12/02/2015, 00.00
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Floods immobilize Chennai: at least 188 victims

The floods have lasted for about 17 days, the army has been deployed. Entire neighborhoods in suburbs are flooded. Local witnesses speak of 90 cm of water. The city airport closed, trains suspended. India is among the world’s countries most affected by climate change disasters.

Chennai (AsiaNews / Agencies) – The death toll from  the heavy flooding that is battering the Indian state of Tamil Nadu has risen to 188. In particular, the city Chennai is plagued by violent floods, where the authorities were forced to deploy the army to help the population. Flights have been canceled and the city airport rail links suspended.

The town is under water, with whole suburbs flooded. Last night the state authorities decided to suspend all flights departing from and arriving to the city airport, after the runways were flooded. About 400 passengers were stranded at the airport, without the possibility of moving. Also the trains were suppressed, with the tracks covered by torrential rains.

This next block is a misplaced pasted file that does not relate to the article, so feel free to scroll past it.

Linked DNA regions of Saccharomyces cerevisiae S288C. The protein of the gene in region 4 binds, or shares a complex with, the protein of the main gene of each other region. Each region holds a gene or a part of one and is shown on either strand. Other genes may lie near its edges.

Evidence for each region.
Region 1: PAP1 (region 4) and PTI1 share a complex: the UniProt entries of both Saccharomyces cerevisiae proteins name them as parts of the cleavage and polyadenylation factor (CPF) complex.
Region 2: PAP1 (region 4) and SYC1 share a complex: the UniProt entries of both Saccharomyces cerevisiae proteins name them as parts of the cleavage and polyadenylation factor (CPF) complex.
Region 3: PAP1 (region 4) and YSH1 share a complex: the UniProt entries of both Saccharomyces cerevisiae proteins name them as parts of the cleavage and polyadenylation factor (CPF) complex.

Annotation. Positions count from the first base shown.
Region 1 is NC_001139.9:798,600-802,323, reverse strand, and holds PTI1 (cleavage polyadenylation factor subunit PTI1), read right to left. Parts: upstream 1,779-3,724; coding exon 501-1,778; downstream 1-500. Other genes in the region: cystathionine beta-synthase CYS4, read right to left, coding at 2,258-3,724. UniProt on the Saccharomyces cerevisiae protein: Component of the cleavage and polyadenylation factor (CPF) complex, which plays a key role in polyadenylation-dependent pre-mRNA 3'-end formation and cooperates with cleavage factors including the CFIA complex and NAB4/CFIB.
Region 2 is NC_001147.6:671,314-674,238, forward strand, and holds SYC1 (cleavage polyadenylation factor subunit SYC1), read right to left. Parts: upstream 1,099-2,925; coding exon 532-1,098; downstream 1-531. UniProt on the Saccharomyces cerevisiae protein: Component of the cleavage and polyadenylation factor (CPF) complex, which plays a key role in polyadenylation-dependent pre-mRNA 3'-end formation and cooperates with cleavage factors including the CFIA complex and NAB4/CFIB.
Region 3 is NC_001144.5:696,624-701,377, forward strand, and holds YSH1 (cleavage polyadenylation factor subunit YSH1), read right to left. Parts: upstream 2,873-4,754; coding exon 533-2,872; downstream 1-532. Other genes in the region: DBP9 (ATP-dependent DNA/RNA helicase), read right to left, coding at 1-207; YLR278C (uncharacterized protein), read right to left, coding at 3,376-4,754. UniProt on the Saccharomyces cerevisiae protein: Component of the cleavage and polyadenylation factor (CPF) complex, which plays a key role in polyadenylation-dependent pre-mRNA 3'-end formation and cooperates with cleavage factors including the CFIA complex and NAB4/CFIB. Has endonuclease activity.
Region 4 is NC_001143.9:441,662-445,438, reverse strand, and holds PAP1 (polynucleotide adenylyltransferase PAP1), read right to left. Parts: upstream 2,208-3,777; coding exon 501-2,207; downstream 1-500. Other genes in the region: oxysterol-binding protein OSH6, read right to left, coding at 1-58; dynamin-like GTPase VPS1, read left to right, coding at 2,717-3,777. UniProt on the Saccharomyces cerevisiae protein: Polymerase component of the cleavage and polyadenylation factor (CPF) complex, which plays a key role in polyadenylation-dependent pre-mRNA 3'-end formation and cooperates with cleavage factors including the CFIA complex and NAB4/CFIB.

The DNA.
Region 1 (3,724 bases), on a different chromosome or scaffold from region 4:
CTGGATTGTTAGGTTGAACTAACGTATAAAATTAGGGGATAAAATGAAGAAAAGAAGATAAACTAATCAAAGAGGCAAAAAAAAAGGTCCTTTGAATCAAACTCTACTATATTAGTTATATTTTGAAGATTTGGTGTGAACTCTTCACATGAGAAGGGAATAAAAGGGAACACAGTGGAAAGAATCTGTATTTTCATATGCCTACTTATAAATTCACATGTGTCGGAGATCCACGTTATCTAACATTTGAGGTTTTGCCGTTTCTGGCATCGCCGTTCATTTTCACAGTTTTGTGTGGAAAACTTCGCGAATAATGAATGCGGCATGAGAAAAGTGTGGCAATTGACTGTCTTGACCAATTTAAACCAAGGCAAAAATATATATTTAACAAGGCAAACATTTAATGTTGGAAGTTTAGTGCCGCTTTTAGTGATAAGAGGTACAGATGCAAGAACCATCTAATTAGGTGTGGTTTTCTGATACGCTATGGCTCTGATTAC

According to experts, this is the most violent weather phenomenon of the last 100 years. The city government has asked the help of the army, which was deployed in the most affected areas, especially in the outskirts of Chennai. Even the National Disaster Response Force is helping local people to get to safety.

In addition, the electricity supply was interrupted in 60% of the territory, to prevent short-circuits. Even schools of six districts have suspended all activities for 17 days, that is since the beginning of the storm.

One resident said: "We have not seen rain like this for at least 25-30 years, when the electricity was suspended for a week. You see flooded roads everywhere and the water level in some areas is nearly 90 centimeters. "

The report forecasts that the rains will continue for several more days. According to a recent UN report, India is among the top three countries in the world (together with the US and China) most affected by disasters caused by climate change. These are the most violent floods in 20 years.

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